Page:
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When Ruth drove the caravan home, its kitchen was decked out in laminated wood veneer that had been irreparably damaged by water. She replaced the worn-out laminate with a custom-cut wooden frame and cover.
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Initially, Ruth wanted to upholster her caravan’s seats with her collection of 150-year-old indigos, but there was no way the delicate fabric would hold up against her kids. Luckily, she and Designers Guild uncovered the perfect alternative: a William Yeoward block print. Look closely, and you’ll see the top of the trailer has been lifted in order to let a breeze in.

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The pillows in the banquette are made from 17th–19th-century textiles.
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Ruth collaborated with Spoonflower to create a collection of removable wallpapers — including the one you see here — inspired by 1800s-era silks from her family’s archives.

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“The color of the ochre earth in nearby Roussillon and the blue of the Mediterranean” are just a few of the inspirations for the caravan’s color scheme. The double bed and single bed are separated by an accordion screen that unfolds from the wall.
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“My little ones have grown up surrounded by antique textiles, and while there have been a fair share of accidents, now they treat everything with so much love and respect. I love to let them give tours of my atelier to clients. (I) get such a kick out of listening to the stories they weave,” Ruth tells us.
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"What I love most about my tiny home is… that it is the perfect place to make, play, daydream & explore the world!” -- Ruth Ribeaucourt
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The caravan's floor plan for both work and relaxation mode.

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Comments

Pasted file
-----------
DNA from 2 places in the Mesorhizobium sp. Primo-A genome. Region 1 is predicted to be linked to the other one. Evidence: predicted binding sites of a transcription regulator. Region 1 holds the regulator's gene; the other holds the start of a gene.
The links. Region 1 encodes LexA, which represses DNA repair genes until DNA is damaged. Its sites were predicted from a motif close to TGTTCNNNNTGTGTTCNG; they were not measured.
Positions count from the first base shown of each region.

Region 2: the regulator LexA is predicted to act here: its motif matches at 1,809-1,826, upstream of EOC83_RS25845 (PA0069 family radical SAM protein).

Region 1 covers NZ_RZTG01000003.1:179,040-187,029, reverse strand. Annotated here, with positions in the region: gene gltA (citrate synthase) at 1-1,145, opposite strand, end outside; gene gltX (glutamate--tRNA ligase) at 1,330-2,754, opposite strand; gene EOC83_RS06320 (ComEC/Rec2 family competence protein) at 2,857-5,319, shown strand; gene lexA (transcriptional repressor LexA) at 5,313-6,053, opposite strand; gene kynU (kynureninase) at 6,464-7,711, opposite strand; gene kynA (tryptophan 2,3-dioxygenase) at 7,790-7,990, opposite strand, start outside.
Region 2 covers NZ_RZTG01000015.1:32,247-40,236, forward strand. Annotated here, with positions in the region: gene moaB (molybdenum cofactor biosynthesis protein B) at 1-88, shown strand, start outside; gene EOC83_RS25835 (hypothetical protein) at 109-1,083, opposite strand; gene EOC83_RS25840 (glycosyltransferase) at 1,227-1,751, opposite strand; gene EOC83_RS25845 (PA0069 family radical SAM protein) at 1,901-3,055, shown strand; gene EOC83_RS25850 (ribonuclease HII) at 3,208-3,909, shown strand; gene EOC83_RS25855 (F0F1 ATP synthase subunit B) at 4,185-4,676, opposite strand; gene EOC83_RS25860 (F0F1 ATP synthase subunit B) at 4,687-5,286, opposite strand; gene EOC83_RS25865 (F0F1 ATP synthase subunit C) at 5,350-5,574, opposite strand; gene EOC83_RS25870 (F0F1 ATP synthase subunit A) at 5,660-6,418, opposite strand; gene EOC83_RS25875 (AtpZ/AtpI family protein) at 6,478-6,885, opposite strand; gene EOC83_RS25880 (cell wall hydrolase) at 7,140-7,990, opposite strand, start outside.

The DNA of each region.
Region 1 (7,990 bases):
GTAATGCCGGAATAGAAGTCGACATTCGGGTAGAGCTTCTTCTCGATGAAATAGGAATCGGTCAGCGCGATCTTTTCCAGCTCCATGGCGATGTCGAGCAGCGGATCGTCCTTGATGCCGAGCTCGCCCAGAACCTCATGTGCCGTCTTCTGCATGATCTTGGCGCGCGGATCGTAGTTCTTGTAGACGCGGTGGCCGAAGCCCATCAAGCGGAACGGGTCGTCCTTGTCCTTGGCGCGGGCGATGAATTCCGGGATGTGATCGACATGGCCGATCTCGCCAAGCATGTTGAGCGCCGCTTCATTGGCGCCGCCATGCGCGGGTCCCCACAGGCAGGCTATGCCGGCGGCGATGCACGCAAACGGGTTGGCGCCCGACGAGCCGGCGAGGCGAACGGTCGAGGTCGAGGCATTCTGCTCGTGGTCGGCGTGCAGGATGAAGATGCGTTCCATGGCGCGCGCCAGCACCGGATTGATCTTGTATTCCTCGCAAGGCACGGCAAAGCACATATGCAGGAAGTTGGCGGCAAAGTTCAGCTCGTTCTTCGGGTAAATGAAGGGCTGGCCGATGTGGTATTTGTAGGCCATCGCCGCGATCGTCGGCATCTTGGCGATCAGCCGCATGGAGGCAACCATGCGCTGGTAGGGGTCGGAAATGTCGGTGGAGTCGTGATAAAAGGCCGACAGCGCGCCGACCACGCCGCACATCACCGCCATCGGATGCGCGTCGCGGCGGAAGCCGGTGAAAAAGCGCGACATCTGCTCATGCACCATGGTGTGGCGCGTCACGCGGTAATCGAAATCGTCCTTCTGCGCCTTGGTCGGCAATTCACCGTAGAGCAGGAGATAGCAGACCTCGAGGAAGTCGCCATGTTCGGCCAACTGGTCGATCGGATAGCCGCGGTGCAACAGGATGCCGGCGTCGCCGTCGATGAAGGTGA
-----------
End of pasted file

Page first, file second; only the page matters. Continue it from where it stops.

• Garrett, What a great post! Loved and inspired by so many elements of this charming little trailer. And there’s so much here that can be applied to other spaces, even for those of us without a trailer, although I can see how a small yard shed or walk-in closet could be transformed into something similar as well. I also appreciate Ruth’s point of view, and was distracted for ages by the links to her shops, blogs and textile designs. Always fun to meet a high energy creative willing to forge off into new territory. It’s articles like this one that have kept me dropping by DS for the past decade, thanks!

  • loved the designs together what a talent to put them together and removable wallpaper brilliant. thanks for highlighting this design.

  • I know both Ruth and Corey virtually through their respective blogs and I’m in utmost adoration for ths wonderful transformation. It oozes cosyness, love for the ancient and precious, gone-by materials, but also a great joie de vivre and, for me especially, offers glances back to my time of travelling lightly. In another life I lived for several months in a (already then) old VW Camper with a tiny bit to move up in the middle of the roof, an oval back window and a luxurious rich yellow chassis. That old van took us for thousans of kilometres/miles through Canada & the US and stays forever in my mind.
    Ruth, you are adorable and I love you even more now that I have seen this side of your creativity. A brilliant post too; makes me thankful for following DS faithfully – even though sometimes I take weeks to look up and read the posts, as, alas, life has other priorities….
    Love and greetings from a Swiss couple living in France in our ‘near-Château’ and being just back from an amazing 8 days in Southwestern England.